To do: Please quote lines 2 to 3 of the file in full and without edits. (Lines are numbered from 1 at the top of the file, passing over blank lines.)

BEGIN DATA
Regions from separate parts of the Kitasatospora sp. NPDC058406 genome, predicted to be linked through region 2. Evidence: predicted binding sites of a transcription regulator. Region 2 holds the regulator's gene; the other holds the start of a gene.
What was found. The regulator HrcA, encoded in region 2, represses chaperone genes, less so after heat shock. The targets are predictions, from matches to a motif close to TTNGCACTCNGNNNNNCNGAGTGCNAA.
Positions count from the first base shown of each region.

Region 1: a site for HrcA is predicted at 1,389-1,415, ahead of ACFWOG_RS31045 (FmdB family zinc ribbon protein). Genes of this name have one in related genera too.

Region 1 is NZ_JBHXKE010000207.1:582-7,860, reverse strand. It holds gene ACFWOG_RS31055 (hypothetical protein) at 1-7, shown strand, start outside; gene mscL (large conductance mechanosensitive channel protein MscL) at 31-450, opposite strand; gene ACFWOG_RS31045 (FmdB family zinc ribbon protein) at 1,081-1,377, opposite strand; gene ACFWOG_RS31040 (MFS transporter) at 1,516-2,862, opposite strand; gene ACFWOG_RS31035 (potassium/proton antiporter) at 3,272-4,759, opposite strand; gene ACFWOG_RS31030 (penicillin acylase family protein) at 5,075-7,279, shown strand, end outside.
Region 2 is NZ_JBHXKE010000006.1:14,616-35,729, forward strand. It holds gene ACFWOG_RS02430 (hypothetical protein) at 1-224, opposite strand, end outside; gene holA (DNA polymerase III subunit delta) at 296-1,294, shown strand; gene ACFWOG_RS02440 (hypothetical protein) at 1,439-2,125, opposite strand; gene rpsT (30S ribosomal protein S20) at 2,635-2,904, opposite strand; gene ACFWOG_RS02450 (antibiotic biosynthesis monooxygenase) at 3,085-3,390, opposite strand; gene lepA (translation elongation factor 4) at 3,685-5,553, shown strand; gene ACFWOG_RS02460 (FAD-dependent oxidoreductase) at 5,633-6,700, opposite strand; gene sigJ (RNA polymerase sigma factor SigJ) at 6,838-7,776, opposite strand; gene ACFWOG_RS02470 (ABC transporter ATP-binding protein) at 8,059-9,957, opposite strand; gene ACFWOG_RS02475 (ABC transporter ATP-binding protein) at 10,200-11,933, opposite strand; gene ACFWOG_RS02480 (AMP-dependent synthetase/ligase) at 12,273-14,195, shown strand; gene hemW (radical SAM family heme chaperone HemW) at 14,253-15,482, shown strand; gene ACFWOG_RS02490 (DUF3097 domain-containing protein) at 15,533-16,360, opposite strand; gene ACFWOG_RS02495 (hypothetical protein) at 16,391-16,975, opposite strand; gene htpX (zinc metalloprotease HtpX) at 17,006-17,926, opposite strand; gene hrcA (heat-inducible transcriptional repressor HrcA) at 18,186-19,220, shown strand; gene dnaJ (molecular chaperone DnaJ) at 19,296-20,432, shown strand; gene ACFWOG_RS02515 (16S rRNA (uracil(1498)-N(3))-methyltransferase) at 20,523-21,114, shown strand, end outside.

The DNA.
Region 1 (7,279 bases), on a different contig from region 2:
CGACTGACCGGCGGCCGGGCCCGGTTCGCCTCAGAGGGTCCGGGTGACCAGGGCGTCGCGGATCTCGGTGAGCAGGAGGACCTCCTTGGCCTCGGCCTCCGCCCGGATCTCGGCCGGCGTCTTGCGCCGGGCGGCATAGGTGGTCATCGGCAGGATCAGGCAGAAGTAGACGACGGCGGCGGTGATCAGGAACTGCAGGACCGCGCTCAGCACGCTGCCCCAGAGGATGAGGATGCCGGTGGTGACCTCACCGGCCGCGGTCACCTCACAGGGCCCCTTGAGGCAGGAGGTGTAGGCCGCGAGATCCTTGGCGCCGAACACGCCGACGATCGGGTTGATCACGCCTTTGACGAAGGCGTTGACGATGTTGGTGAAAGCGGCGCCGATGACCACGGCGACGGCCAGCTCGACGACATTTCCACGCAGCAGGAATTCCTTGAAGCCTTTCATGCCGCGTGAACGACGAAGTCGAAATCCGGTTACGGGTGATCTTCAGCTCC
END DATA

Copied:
What was found. The regulator HrcA, encoded in region 2, represses chaperone genes, less so after heat shock. The targets are predictions, from matches to a motif close to TTNGCACTCNGNNNNNCNGAGTGCNAA.
Positions count from the first base shown of each region.